Margaret and I have submitted these two poems, we wrote a couple of years ago for publication in our parish magazine on the theme of Charity Shops.


At the Charity shop window

I stopped and stared.

They were just lying there

So delicate, so pretty.

 Knew I just had to have them.


Two pounds fifty was all it needed

For them to be mine.

 Left the shop with my treasured purchase

Wrapped in a brown paper bag.


Found a seat in the park, sat and opened my wares

Lovingly fingering them.

Wondering who the owner had been.

When had she worn them?

At a Dance, the Ballet, Theatre,

Or even her Wedding?


What did she wear them with?

Did they match her dress or her shoes?

Was she blonde, was she dark?

Was she young, was she old?


Who was her Partner?

Husband, Friend or Lover?

Was he handsome, was he plain?


All I can do is touch them,

Wear them and wonder.

What were my precious wares?

Did I not say?

 An exquisite pair of pale blue silk



Copyright © Written by Margaret Yeo ~ All rights reserved.




Visiting friends in a suburban town,

With time on my hands to shop around.

I was drawn to a window while passing by,

A distinctive character had caught my eye.


With a pointed hat, long hair and a kindly face,

An inviting smile, come and enter this place!

Come and explore every crevice and nook.

 He was holding an open mysterious book.


A book full of magic in every word,

Perched on the cover was a little blue bird.

I entered the shop, imagination to allay,

Shelves full of goods in tantalising display.


A kindly person, behind the counter with style,

A friendly face with a helpful smile.

I enquired about the magical magician,

Or was he a learned alternative physician?


The shop-person smiled, the interesting gent,

Was a model, nothing but a garden ornament.

On sale to benefit the Sue Ryder charity.

I purchased the wizard with this newfound clarity.


I escorted him home, I beg your pardon

He is much too nice to live in the garden.

The wizard lives in our conservatory in essence,

He guards our home and lifestyle in our absence.


Copyright © Written by John Yeo ~ All rights reserved.


Image © Copyright ~ John and Margaret





Prompt response based on the word of the day ~30th December 2016



Image courtesy of poxabay.com


by John Yeo

  “My New Year resolution!” Exclaimed Sir Jarvis, “Is to make a million, I don’t care how I make it, I intend to cut corners, tread on the ingrained resolutely negative opinions of as many people as becomes necessary.
   I am going to look closely at what is going on in the family business and solve the problems that are haunting us. Once I bring these problems to a resolution, we will see the way ahead clearly with an improved resolution of the optical illusion that is blinding us all to the severity of the current situation.”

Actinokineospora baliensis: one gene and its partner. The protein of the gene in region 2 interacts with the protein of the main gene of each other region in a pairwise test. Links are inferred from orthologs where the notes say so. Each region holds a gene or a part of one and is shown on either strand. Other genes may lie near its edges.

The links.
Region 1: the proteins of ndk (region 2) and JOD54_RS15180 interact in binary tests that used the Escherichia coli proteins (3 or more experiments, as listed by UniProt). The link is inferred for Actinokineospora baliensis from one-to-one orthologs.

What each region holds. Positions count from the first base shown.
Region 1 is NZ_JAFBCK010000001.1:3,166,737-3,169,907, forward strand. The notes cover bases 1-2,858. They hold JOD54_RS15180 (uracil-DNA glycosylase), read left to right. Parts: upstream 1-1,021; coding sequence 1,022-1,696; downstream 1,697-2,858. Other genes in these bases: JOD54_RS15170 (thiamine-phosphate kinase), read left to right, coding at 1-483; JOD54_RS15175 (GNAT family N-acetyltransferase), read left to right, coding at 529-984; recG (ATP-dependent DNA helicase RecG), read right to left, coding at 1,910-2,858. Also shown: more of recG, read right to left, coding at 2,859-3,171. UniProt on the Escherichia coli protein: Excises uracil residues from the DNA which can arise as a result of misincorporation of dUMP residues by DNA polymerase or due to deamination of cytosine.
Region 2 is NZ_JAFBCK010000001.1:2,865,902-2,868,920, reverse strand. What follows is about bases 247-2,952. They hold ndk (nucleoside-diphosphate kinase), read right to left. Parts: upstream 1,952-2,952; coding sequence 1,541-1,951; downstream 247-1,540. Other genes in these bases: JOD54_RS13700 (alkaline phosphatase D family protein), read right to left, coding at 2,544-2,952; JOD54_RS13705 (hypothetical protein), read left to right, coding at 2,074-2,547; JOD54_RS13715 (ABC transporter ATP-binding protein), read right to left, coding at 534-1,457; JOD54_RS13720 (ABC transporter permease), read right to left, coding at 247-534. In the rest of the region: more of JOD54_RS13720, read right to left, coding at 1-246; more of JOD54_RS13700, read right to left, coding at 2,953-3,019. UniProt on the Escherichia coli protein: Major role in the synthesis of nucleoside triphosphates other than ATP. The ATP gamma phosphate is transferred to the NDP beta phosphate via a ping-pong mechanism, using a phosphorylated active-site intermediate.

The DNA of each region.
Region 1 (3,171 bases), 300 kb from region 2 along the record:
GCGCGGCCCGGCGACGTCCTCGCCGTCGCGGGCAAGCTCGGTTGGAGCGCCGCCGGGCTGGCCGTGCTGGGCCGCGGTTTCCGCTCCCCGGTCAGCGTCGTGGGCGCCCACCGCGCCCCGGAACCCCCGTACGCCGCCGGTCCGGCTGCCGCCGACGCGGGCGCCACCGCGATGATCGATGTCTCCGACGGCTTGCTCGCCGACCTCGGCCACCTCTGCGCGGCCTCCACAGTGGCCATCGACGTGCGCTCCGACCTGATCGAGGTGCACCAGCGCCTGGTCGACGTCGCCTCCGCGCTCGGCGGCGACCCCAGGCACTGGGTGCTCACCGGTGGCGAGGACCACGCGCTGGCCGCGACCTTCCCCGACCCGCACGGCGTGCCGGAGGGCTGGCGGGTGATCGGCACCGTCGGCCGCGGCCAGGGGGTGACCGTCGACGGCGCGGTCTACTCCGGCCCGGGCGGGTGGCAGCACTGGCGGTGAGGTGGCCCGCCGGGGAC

The members of the board were stunned into silence at these ominous words:

   Ferdinand the manager of the family business was suddenly white with shock. “What do you mean Sir Jarvis? Treading on people! Surely not our loyal staff? Or bringing hardship to our suppliers? I can only think your resolution refers to the customers, surely we will never get away with screwing another million pounds out of our long suffering customers?”

    “No Ferdinand; none of these outrageous solutions will answer the need for a swift resolution to our problems. My ultimate resolution of this situation is to sell up and retire on the proceeds. I should easily make my resolved figure from the sale as we are still a going concern.”
  There was uproar as the members of the board realised the implications of this decision.

  Sir Jarvis was resolved in his decision and went on speaking with newly strengthened resolution. “My decision is irreversible, resolved and set in stone. I’m selling out.”

  There was a pause and Sir Jarvis went on to say. “I have had an offer from an entrepreneur who is prepared to pay the price and keep the staff on. My apologies for the suddenness of this resolution. I feel this new management will inject new ideas into our business.
Our paintings and prints, artworks and illustrations will continue to shine with an incredibly brilliant new resolution, under the golden influence of the new President. God Save the Company!”

Copyright © Written by John Yeo ~ All rights reserved


Prompt response based on the word of the day ~ 19th December 2016

Word for the day ~ MESS